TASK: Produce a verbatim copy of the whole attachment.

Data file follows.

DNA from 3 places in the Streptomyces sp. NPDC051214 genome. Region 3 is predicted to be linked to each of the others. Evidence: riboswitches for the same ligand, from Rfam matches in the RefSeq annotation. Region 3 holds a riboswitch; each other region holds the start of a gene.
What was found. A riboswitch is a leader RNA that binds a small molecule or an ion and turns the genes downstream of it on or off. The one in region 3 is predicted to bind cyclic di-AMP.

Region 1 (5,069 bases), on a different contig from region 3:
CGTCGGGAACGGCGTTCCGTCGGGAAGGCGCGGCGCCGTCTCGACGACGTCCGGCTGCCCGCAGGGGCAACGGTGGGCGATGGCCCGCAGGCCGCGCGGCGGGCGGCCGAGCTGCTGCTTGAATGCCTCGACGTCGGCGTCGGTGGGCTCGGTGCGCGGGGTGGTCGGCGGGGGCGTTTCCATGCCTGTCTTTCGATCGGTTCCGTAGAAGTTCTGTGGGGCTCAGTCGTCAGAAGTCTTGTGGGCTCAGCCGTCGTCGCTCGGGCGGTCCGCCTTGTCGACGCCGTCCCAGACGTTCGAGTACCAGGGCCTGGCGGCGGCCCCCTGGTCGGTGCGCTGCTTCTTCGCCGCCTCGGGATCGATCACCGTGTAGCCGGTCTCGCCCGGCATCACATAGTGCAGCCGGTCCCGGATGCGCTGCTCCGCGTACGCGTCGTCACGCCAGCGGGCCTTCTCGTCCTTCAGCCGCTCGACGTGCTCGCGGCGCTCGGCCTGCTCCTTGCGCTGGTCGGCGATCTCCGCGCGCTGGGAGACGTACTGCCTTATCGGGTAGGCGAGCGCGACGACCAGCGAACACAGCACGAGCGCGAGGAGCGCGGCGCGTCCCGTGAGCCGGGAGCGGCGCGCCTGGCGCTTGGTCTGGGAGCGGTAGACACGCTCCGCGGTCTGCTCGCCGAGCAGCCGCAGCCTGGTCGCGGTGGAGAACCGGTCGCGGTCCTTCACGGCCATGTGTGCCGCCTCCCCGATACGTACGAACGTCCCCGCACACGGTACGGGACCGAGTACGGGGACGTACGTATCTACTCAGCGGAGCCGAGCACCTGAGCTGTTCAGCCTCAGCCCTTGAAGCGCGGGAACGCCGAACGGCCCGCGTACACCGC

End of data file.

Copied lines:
DNA from 3 places in the Streptomyces sp. NPDC051214 genome. Region 3 is predicted to be linked to each of the others. Evidence: riboswitches for the same ligand, from Rfam matches in the RefSeq annotation. Region 3 holds a riboswitch; each other region holds the start of a gene.
What was found. A riboswitch is a leader RNA that binds a small molecule or an ion and turns the genes downstream of it on or off. The one in region 3 is predicted to bind cyclic di-AMP.

Region 1 (5,069 bases), on a different contig from region 3:
CGTCGGGAACGGCGTTCCGTCGGGAAGGCGCGGCGCCGTCTCGACGACGTCCGGCTGCCCGCAGGGGCAACGGTGGGCGATGGCCCGCAGGCCGCGCGGCGGGCGGCCGAGCTGCTGCTTGAATGCCTCGACGTCGGCGTCGGTGGGCTCGGTGCGCGGGGTGGTCGGCGGGGGCGTTTCCATGCCTGTCTTTCGATCGGTTCCGTAGAAGTTCTGTGGGGCTCAGTCGTCAGAAGTCTTGTGGGCTCAGCCGTCGTCGCTCGGGCGGTCCGCCTTGTCGACGCCGTCCCAGACGTTCGAGTACCAGGGCCTGGCGGCGGCCCCCTGGTCGGTGCGCTGCTTCTTCGCCGCCTCGGGATCGATCACCGTGTAGCCGGTCTCGCCCGGCATCACATAGTGCAGCCGGTCCCGGATGCGCTGCTCCGCGTACGCGTCGTCACGCCAGCGGGCCTTCTCGTCCTTCAGCCGCTCGACGTGCTCGCGGCGCTCGGCCTGCTCCTTGCGCTGGTCGGCGATCTCCGCGCGCTGGGAGACGTACTGCCTTATCGGGTAGGCGAGCGCGACGACCAGCGAACACAGCACGAGCGCGAGGAGCGCGGCGCGTCCCGTGAGCCGGGAGCGGCGCGCCTGGCGCTTGGTCTGGGAGCGGTAGACACGCTCCGCGGTCTGCTCGCCGAGCAGCCGCAGCCTGGTCGCGGTGGAGAACCGGTCGCGGTCCTTCACGGCCATGTGTGCCGCCTCCCCGATACGTACGAACGTCCCCGCACACGGTACGGGACCGAGTACGGGGACGTACGTATCTACTCAGCGGAGCCGAGCACCTGAGCTGTTCAGCCTCAGCCCTTGAAGCGCGGGAACGCCGAACGGCCCGCGTACACCGC